Saracens lock Steve Borthwick has been appointed England captain by new team manager Martin Johnson.
Borthwick, 29, takes the reins on a full-time basis from Phil Vickery having stood in as captain for England's ill-fated summer tour to New Zealand.
England face a demanding autumn international schedule, with Tests against the Pacific Islands, Australia, South Africa and New Zealand.
Johnson said: "Firstly, I'd like to thank Phil Vickery for everything he did for the team while he was captain.
"Like Phil, Steve is a good leader and always prepares thoroughly for all his matches at club and international level and I'm looking forward to working with him.
"I won't be giving Steve a specific amount of time in the job. I just want to support him as much as possible and I know he will enjoy all the responsibility and work that comes with being captain of England."
Considering Johnson asked Borthwick to lead England on such a demanding trip as this summer's venture to New Zealand, today's announcement came as no surprise.
Johnson knows the honest qualities Borthwick brings to a team environment having been in the England squad together ahead of the 2003 World Cup.
Borthwick captained Bath for three seasons before moving to Vicarage Road in the summer, where he is co-captain with Andy Farrell.
Borthwick first skippered England against Italy in Rome during last season's RBS 6 Nations Championship after Vickery was taken ill on the eve of the game.
"My three games as England captain have been away from home so to lead the team out at Twickenham will be a special moment," said Borthwick.
"But my overriding aim is to help England get off to a winning start in the Investec Challenge series.
"I really enjoyed the week we had together in August and it showed what a good squad we have and that will hold us in good stead as we prepare for four very challenging games, starting with the very tough Pacific Islanders on November 8.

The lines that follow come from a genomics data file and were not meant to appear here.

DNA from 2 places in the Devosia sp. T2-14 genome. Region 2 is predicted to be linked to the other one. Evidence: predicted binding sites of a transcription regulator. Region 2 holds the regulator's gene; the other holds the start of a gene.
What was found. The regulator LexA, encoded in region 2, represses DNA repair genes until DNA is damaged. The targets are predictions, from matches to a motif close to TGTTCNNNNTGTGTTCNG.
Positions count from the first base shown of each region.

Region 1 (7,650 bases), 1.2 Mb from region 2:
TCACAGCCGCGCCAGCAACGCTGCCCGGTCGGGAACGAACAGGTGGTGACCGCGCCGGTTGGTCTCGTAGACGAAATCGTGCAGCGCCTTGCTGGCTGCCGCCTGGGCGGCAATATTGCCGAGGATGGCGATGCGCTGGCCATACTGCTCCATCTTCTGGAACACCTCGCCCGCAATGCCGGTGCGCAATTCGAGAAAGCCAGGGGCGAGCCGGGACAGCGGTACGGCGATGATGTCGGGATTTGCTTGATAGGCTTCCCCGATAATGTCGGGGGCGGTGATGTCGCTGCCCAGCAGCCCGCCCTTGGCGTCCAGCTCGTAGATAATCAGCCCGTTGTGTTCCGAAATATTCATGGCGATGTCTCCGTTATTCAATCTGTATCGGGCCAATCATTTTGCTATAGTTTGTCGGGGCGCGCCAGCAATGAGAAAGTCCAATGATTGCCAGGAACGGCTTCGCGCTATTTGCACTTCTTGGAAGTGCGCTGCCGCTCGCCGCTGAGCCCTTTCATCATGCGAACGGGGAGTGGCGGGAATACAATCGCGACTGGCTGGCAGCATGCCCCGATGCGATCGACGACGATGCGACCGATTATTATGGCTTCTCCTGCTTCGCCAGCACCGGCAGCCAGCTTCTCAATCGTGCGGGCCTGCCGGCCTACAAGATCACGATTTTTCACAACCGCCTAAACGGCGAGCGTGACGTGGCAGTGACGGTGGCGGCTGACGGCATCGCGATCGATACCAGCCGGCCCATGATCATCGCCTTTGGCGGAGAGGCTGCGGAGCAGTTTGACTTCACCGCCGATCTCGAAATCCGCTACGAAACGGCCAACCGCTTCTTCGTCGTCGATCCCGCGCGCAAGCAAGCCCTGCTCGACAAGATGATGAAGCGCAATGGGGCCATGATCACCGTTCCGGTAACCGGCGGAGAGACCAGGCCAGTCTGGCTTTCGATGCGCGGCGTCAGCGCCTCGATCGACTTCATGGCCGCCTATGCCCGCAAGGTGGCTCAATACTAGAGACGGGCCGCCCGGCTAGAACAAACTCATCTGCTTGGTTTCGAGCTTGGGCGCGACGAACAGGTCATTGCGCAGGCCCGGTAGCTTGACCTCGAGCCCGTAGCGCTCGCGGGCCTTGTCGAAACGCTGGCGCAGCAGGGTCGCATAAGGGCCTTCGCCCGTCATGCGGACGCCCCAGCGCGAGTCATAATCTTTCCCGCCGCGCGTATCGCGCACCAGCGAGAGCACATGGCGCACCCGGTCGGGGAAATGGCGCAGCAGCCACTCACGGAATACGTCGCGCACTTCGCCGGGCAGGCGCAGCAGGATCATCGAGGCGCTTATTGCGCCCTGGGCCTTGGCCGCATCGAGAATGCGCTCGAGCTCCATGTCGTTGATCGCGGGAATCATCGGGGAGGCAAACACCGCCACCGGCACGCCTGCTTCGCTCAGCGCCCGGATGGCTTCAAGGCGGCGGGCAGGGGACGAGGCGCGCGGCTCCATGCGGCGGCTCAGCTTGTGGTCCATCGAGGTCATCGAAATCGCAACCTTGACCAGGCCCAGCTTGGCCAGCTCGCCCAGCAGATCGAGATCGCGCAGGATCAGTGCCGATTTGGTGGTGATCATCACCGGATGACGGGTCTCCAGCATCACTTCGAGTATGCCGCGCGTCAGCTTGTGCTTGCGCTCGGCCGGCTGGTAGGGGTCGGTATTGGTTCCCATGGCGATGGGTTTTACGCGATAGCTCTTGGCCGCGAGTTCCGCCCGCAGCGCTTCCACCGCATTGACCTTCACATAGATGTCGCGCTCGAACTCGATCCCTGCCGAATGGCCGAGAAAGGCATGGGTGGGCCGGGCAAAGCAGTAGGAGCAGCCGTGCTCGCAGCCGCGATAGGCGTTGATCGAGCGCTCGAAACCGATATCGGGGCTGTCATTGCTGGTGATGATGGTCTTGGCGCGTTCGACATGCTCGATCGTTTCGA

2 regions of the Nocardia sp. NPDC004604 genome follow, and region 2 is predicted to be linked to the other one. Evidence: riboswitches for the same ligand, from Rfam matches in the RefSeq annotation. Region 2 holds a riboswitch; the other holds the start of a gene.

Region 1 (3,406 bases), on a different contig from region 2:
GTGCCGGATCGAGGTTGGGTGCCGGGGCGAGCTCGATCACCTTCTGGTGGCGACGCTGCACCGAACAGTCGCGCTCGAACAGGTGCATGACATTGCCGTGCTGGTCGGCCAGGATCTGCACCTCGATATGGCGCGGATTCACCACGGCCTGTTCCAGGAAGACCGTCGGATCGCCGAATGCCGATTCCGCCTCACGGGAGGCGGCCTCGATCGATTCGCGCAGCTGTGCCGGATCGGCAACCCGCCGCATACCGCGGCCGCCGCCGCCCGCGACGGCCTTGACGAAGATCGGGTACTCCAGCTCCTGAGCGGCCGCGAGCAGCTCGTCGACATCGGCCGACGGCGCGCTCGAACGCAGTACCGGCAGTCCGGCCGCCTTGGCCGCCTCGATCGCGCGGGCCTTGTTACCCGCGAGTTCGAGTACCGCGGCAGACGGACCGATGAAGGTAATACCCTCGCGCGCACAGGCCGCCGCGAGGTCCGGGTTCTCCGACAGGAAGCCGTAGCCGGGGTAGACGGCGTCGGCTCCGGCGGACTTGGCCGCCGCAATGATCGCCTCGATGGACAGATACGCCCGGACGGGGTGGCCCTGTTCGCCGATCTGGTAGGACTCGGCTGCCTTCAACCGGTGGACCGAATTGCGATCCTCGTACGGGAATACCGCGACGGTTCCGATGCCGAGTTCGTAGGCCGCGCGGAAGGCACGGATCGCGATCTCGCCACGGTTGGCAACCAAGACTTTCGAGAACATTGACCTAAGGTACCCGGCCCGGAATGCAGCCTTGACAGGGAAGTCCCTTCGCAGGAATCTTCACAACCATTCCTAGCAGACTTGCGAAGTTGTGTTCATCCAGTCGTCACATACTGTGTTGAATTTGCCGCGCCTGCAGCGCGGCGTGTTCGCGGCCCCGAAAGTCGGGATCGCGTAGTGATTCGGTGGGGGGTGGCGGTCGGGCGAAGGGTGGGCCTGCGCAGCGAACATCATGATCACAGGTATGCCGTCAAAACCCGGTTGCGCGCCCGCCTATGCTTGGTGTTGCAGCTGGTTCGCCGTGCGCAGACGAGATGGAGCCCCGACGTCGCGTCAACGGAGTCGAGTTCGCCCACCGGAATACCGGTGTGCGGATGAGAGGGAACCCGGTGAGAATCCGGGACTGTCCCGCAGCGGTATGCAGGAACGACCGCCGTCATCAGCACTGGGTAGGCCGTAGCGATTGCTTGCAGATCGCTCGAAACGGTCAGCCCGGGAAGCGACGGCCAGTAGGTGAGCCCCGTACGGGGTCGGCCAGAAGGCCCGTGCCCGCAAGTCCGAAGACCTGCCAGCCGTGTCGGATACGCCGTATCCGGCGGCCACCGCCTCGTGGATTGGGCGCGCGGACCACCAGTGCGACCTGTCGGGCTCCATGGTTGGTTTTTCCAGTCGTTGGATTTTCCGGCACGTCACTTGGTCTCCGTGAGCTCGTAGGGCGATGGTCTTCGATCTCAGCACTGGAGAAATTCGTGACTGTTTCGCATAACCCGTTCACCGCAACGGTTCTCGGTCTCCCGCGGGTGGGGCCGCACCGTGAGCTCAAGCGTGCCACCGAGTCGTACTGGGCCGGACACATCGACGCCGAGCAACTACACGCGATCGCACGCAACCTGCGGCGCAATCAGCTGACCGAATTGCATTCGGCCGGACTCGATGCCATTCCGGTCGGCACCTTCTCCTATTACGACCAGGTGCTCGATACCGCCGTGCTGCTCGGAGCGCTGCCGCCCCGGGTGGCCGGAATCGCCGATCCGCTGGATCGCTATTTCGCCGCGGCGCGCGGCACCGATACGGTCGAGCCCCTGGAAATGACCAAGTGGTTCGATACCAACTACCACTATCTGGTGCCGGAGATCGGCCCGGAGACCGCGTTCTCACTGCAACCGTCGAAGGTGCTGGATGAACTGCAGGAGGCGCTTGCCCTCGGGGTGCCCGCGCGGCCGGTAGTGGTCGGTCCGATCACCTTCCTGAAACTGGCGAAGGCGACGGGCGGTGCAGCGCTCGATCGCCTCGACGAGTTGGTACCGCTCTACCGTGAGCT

"The squad and the coaching team is excellent and I'm really looking forward to our preparation and the games over the next four weeks."
One of Johnson's priorities now he is in charge of England is to grow a leadership group that can support Borthwick.
Wasps flanker Tom Rees is seen in many quarters as a future England captain while the likes of James Haskell and even Danny Cipriani have been mentioned in dispatches before.
But there are concerns, expressed recently by former England captain Lawrence Dallaglio, that the modern professional game does not develop enough decision makers.
Johnson knows he needs to build a senior player group that is full of players with playing and captaincy experience if England are to reclaim their place on top of the world.
When Johnson lifted the 2003 World Cup he was supported by the likes of Dallaglio, Richard Hill, Matt Dawson, Neil Back, Will Greenwood and Jason Leonard.
No England captain has ever had to deal with events like those which unfolded around Borthwick in New Zealand.
Johnson clearly believes Borthwick can set the right example to a youthful England squad - and Saracens' director of rugby Eddie Jones yesterday hailed his leadership qualities.
"He has done a marvellous job for us, just with his competitiveness. He is so serious about his rugby," said Jones after Saracens' EDF Energy Cup win over Northampton.
"I wasn't going to play him but he wanted to play. Then I was only going to play him for 40 minutes and he wouldn't come off the field.
"That is the sort of commitment you want and if Martin does make him captain and surrounds him with three or four people of the same likeness of mind, that is going to be important."
As head coach Stuart Lancaster polishes the axe he will soon wield over his World Cup training squad, Exeter Chiefs coach Rob Baxter has backed Jack Nowell, Henry Slade and Luke Cowan-Dickie to be given a stay of execution.
Italy Under-20s held off a late Samoa blitz to retain their place in the World Rugby U20 Championship on Saturday and head coach Alessandro Troncon believes the experience will have served as a valuable lesson for his young troops.